|Directed by||Francesco Rosi|
|Written by||Tonino Guerra|
|Produced by||Giorgio Nocella|
|Cinematography||Pasqualino De Santis|
|Edited by||Ruggero Mastroianni|
|Music by||Pino Daniele|
Three Brothers (Italian: Tre fratelli) is a 1981 Italian film based on a work by Andrei Platonov. It was directed by Francesco Rosi and stars Philippe Noiret, Vittorio Mezzogiorno, Michele Placido and Charles Vanel.
The film won the Boston Society of Film Critics award for Best Foreign Film, and the Nastro d'Argento for Best Director and Actor. It received a nomination for an Academy Award for Best Foreign Language Film. It was screened out of competition at the 1981 Cannes Film Festival.
In a farmhouse in southern Italy, an old woman, the matriarch of an Italian family, dies. Her husband, Donato, summons their three adult sons, each of whom are facing difficult personal problems, back to their farmhouse from the cities where they now live. One of their sons, Raffaele, a judge living in Rome, is considering presiding over a terrorism case for which he would risk assassination. Another son, Rocco, who lives in Naples, is religious and works as a counselor at a boys' correctional institute, so that he can fulfill his dream of helping troubled teenagers. The third son, Nicola, who lives in Turin, is a militant factory worker involved in a labour dispute, and is dealing with a failed marriage. Each of the men grieves in his own way, while also wrestling with their other emotional issues.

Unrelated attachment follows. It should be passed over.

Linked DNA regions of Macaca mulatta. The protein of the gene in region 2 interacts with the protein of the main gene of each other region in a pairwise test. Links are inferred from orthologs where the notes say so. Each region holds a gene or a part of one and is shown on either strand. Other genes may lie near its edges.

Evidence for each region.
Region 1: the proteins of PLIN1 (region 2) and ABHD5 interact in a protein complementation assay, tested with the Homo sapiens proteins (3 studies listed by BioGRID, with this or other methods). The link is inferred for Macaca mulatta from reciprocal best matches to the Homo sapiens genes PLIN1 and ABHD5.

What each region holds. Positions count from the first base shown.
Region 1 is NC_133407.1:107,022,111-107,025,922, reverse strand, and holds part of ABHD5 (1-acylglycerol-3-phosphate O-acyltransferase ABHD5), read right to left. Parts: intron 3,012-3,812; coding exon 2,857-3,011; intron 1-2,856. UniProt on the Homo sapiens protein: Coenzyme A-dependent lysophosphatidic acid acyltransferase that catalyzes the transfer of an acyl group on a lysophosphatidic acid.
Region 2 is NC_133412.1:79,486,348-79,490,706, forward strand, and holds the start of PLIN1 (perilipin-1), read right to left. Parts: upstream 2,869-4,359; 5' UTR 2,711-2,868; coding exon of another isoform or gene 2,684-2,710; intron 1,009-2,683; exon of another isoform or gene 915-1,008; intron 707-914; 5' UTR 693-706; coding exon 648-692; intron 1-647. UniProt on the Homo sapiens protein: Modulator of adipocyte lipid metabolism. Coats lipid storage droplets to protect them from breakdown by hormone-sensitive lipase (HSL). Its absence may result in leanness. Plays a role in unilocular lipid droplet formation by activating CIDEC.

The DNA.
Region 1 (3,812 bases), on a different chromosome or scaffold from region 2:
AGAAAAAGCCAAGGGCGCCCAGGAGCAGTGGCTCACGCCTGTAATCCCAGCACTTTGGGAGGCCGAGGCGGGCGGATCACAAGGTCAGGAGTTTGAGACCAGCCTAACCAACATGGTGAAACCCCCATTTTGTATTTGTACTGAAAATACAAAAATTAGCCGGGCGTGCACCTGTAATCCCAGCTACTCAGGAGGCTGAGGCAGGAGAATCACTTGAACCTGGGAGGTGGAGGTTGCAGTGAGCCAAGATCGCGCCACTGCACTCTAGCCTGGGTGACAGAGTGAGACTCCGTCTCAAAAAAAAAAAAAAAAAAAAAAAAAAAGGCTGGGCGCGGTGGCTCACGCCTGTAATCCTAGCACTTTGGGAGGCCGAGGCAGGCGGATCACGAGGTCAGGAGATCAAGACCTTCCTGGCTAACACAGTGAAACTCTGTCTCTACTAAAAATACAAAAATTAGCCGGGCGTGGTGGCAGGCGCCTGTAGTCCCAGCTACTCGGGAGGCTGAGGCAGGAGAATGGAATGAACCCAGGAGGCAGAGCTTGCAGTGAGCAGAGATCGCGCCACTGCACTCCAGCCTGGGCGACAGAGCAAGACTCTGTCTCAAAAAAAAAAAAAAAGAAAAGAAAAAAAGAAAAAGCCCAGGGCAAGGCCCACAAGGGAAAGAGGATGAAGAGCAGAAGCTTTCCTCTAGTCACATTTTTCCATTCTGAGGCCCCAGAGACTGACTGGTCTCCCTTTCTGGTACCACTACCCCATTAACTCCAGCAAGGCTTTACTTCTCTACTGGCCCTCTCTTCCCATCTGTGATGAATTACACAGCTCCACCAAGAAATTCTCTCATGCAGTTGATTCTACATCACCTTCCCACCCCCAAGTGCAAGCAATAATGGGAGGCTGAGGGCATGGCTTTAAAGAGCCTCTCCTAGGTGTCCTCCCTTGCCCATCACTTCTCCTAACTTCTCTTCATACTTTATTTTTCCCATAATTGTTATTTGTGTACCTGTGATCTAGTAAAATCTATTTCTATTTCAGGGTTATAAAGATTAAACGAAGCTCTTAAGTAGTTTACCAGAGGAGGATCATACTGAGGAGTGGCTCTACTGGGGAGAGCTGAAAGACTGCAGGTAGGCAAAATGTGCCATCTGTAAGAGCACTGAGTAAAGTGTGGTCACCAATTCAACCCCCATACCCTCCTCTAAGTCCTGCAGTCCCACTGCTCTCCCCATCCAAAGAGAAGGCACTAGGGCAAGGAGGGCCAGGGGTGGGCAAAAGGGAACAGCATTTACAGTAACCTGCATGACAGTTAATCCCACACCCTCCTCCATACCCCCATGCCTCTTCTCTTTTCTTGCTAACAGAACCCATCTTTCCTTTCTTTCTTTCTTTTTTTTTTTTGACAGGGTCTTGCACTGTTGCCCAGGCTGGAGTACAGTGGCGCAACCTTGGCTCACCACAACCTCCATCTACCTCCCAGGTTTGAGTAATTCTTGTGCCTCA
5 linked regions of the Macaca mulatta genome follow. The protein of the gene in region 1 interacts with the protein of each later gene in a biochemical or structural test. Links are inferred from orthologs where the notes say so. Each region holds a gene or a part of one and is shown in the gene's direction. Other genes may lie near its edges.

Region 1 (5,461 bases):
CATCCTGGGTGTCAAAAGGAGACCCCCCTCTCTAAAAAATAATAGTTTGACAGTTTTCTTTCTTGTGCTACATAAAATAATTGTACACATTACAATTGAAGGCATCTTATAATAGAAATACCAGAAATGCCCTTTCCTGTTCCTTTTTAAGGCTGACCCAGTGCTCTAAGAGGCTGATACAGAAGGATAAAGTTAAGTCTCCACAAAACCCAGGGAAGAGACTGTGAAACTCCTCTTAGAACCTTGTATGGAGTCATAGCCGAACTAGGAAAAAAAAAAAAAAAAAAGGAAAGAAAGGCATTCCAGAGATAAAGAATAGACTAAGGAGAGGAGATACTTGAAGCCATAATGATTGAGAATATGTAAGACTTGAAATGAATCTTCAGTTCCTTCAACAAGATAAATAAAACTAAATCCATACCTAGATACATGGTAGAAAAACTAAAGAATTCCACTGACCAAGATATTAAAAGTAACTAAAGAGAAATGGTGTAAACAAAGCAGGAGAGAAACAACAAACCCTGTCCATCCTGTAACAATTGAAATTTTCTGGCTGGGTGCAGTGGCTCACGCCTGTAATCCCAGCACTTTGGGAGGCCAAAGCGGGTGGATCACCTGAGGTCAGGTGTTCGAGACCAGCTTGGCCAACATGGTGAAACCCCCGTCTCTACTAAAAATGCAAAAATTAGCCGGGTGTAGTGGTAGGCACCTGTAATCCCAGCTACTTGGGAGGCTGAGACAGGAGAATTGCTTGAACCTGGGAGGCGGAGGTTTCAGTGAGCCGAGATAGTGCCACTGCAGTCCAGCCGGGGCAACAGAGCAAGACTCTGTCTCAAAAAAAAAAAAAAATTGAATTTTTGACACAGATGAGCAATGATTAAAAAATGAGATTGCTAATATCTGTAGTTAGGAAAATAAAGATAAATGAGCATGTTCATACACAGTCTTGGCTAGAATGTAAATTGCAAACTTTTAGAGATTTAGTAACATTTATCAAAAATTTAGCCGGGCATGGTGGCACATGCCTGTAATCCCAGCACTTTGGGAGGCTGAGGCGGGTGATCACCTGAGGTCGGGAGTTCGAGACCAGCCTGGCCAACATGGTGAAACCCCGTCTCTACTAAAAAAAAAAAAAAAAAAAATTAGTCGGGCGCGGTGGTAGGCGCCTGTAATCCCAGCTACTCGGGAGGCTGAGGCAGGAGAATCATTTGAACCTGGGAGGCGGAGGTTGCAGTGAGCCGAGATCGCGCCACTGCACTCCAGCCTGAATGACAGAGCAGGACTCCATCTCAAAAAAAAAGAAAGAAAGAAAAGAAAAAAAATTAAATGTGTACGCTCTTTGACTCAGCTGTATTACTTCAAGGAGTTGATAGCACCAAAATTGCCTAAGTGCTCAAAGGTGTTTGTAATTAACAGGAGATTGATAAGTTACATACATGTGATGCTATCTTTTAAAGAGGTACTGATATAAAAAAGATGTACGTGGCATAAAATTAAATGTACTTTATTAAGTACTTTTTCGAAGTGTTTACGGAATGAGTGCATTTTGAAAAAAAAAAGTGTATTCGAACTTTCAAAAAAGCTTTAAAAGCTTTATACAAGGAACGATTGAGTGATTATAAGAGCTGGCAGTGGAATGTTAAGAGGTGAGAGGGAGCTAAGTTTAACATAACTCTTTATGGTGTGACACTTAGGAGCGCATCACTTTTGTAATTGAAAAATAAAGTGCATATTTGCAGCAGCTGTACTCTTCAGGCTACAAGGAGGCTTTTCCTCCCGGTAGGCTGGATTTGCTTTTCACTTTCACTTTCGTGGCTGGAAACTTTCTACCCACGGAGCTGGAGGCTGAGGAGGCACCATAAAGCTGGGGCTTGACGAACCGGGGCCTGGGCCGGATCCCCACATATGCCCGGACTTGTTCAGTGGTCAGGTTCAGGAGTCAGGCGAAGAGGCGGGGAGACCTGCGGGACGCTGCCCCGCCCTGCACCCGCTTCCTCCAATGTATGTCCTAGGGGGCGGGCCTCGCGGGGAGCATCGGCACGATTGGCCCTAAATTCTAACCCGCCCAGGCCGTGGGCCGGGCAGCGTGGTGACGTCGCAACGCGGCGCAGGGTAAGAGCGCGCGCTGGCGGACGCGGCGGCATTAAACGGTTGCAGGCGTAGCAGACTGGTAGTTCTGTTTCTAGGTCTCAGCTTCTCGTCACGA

The sons recall the past and engage in reveries of what may come: Raffaele imagines his death, Rocco dreams of lifting the youth of Naples out of violence, drugs, and corruption, Nicola pictures embracing his estranged wife. Meanwhile, the old man and his young granddaughter, Nicola's child, explore the rhythms of the farm and grieve together.